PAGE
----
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June Is Alzheimer's & Brain Awareness Month

Alzheimer’s and Brain Awareness Month is an annual event to raise awareness for a condition that affects 55 million people worldwide.

Over 55 million people worldwide have Alzheimer’s or another form of dementia. This number is growing every day, with someone being diagnosed every three seconds.  

 

Dementia is a broad term for memory loss, impaired thinking, and difficulty with daily activities, resulting from various underlying conditions or diseases that affect the brain. The most common form of dementia, Alzheimer’s disease, is characterized by progressive memory loss and cognitive decline. 

 

While most people think of dementia as an older person’s disease, you might be surprised to learn that Alzheimer’s and dementia can affect anyone at any age. In fact, early-onset Alzheimer’s disease can manifest itself as early as age 40. Individuals with intellectual and developmental disabilities (I/DD), especially Down syndrome, are at an increased risk of Alzheimer’s. 

 

Scientists don’t know exactly what causes Alzheimer’s and dementia, or if it can be prevented. However, Alzheimer’s and Brain Awareness Month aims to change that by raising awareness for this disease and advancing the fight for a cure.  

History of Alzheimer's & Brain Awareness Month

Although Alzheimer’s has always been around, doctors haven’t really identified and understood this disease until fairly recently. 

 

In 1906, a German doctor named Alois Alzheimer observed an ‘unusual disease of the cerebral cortex’ that had affected one of his patients. Up until this point, few people studied the disease, and it was still thought of as being a rare condition.  

 

Relatively little progress was made in understanding Alzheimer’s until the 1970s, when there were major research efforts with promising results. By 1976, Alzheimer’s was recognized as the most common type of dementia.  

 

The disease became more widely known in 1994 when former President Ronald Reagan shared his diagnosis. His high-profile battle with the disease helped to promote public awareness and elevate research on brain disorders.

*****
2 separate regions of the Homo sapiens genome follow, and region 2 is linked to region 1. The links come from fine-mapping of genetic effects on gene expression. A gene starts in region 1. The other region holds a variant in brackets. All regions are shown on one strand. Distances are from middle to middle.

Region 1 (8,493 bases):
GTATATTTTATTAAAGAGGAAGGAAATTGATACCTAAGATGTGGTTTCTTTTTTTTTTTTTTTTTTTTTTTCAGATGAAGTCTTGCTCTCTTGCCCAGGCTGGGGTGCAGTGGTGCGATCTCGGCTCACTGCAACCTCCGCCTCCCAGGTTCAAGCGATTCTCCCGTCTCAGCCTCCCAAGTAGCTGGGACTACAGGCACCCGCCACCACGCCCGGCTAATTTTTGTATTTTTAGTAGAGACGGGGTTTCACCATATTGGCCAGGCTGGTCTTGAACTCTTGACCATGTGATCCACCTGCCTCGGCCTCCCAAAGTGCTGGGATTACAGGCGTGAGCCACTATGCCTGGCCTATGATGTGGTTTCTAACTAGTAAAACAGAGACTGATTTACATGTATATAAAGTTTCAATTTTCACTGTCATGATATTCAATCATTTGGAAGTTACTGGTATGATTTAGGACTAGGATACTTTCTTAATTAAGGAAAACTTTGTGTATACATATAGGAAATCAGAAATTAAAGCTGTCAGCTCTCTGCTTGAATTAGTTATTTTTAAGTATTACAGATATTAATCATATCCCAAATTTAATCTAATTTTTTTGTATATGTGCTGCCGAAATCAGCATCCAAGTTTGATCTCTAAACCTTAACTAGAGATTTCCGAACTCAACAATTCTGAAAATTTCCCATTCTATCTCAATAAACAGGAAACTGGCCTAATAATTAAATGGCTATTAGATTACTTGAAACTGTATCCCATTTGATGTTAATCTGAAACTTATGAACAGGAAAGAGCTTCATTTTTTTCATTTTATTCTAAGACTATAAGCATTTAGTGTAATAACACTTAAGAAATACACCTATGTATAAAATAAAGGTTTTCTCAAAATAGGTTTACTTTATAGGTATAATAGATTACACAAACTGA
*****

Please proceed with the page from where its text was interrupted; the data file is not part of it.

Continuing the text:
Today, the month of June is designated as Alzheimer’s and Brain Awareness Month. This culminates with The Longest Day, a day of fundraising and events to shed light on Alzheimer’s. It is celebrated on the summer solstice, or the day with the most light, June 21.  

5 Ways to Recognize Alzheimer's & Brain Awareness Month

Here are five ways to recognize Alzheimer’s & Brain Awareness Month this June and help raise awareness all month long: 

1. Take the Go Purple Challenge

During the month of June, you may see more people wearing purple than usual. That’s because purple is the official color of the Alzheimer’s movement. The Alzheimer’s Association’s Go Purple Challenge calls for people to wear purple throughout June, and especially on June 21st, to promote Alzheimer’s awareness. If you decide to join the challenge, be sure to post a picture on social media with the hashtag #ENDALZ.  

2. Walk for a cure

We all know that exercise is great for your body. But did you know it can also benefit your brain? Researchers have found that regular physical activity can slow cognitive decline and may even help reduce the risk of Alzheimer’s and other forms of dementia. Joining an Alzheimer’s awareness walk is a great way to get some exercise while raising funds to fight against this disease. This interactive map makes it easy to find a walk near you.  

3. Spread awareness on social media

Another way to spread awareness is to share information about Alzheimer’s and dementia on your social media accounts. You can find lots of helpful facts and figures on the Alzheimer’s Association website. 

“While only 4 in 10 Americans talk to their doctor right away when experiencing early memory or cognitive loss, 7 in 10 would want to know early if they have Alzheimer’s disease if it could allow for earlier treatment.”
“While only 4 in 10 Americans talk to their doctor right away when experiencing early memory or cognitive loss, 7 in 10 would want to know early if they have Alzheimer’s disease if it could allow for earlier treatment.”

4. Share stories of people with Alzheimer’s

About half a million people in the US are diagnosed with Alzheimer’s or dementia each year, including many celebrities and famous people. Notable people with this disease include former President Ronald Reagan, Rose Parks, and Rita Hayworth. By sharing their stories, you can help raise awareness and end stigma.  

5. Recognize the early signs and symptoms

Early diagnosis of Alzheimer’s helps both the affected individual and their family adjust to changes in functioning and plan for the future. It also gives people a better chance of benefiting from treatments that can slow progression of the disease. That’s why it’s so important to recognize the early signs and symptoms that may be associated with Alzheimer’s or dementia.  

Download the free Disability Events calendar

Whether you dress up in purple or lace up your sneakers for a fundraiser walk, your efforts will help make a difference for the 55 million people living with Alzheimer’s and dementia. For more disability-related events and observances you can participate in all year, download our free Disability Events Calendar. 

Free Resource: 2024 Disability Events Calendar
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